Social Security Dilemmas - Part 1

One of the most commonly asked topical questions I get is that of Social Security (SS). Laws that affect SS are subject to the political winds thus making it hard for even the astute observer to keep track. Let's lay some basic groundwork first. SS is a pay as you go system - benefits received are financed by taxes currently collected from employees, employers and self-employed. SS tax rates have risen from 1% in 1937 to 7.65% in 1996. All earnings are based on Normal Retirement Age (NRA), currently age 65 for those born in 1937 or before. NRA continues to grow to age 67 for those born in 1960 or afterwards.

For every month one receives SS before NRA, there is a reduction of benefits. For example, if one retired at age 64, the benefit would not be 100%, but rather 93.3%. At age 63 and 62 it would be 86.7% and 80%, respectively. Question! If retired, should one take a reduced benefit now or hold out till 65? A fact to ponder - it takes 180 months (break-even point) for the full benefit at NRA to equal a reduced benefit taken earlier. For example, Mr. Retiree decides to take a reduced benefit at 62. Mr. Retiree's twin brother, Joe, decides to wait until 65 to get the full benefit. At age 77, each would have received the same amount of money.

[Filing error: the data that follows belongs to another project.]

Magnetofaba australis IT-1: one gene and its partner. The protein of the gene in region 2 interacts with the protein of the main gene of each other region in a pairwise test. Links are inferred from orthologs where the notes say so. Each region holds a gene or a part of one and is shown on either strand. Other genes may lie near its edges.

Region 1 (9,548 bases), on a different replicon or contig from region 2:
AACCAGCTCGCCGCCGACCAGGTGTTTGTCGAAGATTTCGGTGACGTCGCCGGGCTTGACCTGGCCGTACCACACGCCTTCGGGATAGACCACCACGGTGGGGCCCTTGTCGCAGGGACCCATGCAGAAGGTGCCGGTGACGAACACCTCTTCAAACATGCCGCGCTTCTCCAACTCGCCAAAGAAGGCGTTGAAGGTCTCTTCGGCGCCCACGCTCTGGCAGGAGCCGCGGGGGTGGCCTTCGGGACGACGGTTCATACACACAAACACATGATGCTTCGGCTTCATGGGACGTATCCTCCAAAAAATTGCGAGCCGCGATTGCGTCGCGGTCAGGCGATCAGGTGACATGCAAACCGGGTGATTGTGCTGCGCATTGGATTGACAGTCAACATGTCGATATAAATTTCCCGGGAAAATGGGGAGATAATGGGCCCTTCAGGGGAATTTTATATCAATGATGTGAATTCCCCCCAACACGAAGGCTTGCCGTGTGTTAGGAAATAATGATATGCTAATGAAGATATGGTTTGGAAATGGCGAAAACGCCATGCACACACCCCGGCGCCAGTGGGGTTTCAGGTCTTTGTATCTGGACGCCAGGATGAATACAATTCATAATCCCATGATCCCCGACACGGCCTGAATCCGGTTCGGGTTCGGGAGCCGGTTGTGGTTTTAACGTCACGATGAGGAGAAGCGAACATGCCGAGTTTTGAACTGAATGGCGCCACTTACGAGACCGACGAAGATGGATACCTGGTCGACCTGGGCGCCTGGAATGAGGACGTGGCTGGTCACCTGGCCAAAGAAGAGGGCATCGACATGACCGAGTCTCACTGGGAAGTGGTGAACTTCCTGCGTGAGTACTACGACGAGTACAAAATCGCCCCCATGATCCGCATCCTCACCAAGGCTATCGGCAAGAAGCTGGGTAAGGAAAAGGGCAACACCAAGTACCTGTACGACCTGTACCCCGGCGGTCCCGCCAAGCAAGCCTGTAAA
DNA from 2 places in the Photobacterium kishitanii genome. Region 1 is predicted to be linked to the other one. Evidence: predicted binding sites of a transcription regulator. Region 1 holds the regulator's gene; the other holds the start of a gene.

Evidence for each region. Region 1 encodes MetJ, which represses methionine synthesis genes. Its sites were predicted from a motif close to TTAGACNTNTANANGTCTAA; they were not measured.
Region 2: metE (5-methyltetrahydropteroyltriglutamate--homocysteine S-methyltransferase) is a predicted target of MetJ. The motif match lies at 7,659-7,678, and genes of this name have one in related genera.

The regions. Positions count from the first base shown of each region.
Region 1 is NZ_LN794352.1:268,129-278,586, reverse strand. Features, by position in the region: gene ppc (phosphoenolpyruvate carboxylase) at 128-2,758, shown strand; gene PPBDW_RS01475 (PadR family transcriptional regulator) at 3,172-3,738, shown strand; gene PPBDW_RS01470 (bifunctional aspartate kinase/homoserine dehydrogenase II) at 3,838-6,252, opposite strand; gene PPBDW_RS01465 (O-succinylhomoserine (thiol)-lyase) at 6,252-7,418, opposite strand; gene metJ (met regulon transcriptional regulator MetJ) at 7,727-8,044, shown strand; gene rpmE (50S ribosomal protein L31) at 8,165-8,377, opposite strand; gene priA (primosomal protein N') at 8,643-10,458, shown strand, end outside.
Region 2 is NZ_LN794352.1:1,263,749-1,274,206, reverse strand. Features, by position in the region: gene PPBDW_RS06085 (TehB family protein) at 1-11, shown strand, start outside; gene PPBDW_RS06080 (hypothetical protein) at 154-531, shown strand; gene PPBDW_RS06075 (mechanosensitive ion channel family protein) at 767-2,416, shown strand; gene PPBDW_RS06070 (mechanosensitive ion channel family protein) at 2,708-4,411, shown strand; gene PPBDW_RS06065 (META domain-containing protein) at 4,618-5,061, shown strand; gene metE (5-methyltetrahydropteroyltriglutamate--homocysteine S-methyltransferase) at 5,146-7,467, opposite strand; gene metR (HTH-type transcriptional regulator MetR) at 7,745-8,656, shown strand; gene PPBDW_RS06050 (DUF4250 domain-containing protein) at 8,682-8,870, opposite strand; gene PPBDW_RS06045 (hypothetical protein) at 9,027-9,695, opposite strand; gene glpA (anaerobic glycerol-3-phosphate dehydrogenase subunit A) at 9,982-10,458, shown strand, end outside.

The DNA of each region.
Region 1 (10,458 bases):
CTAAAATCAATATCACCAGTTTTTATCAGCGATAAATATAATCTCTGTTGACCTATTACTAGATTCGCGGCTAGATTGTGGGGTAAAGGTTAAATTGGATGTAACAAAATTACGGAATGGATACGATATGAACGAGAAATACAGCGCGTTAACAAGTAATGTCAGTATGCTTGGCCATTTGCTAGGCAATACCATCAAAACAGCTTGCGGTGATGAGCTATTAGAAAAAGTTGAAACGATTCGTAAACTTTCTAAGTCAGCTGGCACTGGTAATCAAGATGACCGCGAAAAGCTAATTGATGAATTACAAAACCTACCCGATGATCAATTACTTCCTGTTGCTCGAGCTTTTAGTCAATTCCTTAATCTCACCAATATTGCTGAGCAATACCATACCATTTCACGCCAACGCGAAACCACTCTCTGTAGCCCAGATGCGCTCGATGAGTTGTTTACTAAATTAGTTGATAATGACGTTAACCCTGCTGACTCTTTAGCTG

What if one did not need SS until 65? Would it make sense to receive a reduced benefit and invest the proceeds until 65, then withdraw the accumulated savings to make-up the income shortfall from the reduced SS benefit? Yes it would. If Mr. Retiree invested at a yield equal to inflation, savings would be depleted at the break-even point of 180 months. If yield exceeded inflation, the break-even point would be extended. NOW, here is a key planning point! What if Joe dies ANYTIME before break-even? His survivors would receive the remaining savings. On the other hand, if he waited until 65, the survivors would get nothing.

Next time I'll discuss the Pros and Cons of working while receiving SS as well as drawing SS later than NRA as to receive a higher benefit.

Gary Ellis, MBA, CFP